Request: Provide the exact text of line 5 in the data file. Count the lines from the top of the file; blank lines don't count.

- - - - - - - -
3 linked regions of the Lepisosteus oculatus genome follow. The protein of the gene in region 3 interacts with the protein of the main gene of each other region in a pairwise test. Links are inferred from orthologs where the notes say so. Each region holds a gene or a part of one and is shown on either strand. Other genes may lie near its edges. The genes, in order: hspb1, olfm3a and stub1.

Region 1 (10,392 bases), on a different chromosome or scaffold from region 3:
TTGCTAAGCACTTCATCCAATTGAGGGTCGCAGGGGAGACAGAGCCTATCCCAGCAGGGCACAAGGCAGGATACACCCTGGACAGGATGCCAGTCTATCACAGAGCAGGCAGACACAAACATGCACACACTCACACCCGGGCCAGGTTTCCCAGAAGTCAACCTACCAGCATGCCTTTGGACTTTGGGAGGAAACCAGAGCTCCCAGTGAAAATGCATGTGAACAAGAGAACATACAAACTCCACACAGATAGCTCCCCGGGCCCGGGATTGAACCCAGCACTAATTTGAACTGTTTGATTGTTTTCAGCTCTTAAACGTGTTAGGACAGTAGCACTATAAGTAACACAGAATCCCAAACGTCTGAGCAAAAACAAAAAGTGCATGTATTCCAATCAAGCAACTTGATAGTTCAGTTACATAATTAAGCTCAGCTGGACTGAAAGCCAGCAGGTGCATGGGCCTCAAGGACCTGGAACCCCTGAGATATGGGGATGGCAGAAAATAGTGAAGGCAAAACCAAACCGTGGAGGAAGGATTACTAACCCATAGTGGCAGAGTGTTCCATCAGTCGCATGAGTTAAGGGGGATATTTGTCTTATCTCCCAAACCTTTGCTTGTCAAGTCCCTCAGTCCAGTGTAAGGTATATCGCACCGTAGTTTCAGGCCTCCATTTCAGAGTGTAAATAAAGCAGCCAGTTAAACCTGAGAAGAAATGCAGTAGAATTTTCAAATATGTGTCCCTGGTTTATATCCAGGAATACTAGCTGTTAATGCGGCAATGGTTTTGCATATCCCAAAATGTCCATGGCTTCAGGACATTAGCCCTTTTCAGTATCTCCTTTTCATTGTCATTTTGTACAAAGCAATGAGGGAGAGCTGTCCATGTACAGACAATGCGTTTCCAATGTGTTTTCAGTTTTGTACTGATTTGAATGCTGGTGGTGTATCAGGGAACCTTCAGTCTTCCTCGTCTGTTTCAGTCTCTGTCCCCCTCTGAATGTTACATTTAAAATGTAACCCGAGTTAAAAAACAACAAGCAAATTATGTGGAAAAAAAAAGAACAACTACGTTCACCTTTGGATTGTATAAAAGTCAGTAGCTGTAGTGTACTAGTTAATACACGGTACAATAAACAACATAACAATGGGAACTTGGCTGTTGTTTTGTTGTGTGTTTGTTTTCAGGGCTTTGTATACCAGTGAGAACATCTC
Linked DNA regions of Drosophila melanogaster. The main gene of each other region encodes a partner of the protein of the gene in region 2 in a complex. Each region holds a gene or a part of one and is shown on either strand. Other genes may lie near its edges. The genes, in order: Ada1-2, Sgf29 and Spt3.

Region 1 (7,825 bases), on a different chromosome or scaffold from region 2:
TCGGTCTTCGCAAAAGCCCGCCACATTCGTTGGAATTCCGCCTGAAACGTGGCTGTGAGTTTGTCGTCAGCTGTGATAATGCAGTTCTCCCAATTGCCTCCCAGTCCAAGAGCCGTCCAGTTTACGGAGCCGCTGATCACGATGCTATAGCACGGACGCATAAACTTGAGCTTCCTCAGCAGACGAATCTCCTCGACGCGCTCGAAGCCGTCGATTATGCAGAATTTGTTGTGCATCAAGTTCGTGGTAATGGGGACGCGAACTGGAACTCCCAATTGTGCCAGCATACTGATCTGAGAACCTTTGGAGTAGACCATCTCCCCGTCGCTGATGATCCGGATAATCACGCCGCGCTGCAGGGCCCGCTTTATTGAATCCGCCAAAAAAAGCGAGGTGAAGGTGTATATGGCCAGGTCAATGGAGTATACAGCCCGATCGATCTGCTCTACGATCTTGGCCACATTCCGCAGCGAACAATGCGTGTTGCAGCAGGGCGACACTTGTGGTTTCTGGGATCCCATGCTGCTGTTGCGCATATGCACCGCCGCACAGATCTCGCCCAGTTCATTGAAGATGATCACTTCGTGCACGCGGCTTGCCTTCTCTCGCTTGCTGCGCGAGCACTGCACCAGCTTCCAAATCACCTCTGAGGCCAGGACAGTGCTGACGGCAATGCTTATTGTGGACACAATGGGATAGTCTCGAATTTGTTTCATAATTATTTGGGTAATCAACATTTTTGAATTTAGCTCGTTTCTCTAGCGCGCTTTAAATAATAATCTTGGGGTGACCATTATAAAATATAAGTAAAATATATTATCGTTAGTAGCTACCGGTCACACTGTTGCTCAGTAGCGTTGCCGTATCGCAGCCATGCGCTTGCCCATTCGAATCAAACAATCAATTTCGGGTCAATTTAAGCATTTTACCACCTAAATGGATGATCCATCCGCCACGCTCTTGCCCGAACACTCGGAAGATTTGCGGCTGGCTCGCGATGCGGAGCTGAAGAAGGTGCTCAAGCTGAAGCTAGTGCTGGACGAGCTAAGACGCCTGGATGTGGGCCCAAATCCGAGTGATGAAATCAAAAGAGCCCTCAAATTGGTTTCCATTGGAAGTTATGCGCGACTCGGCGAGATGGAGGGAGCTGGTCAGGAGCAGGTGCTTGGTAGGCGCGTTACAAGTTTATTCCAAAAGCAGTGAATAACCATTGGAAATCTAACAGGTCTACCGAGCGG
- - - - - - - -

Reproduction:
Region 1 (7,825 bases), on a different chromosome or scaffold from region 2: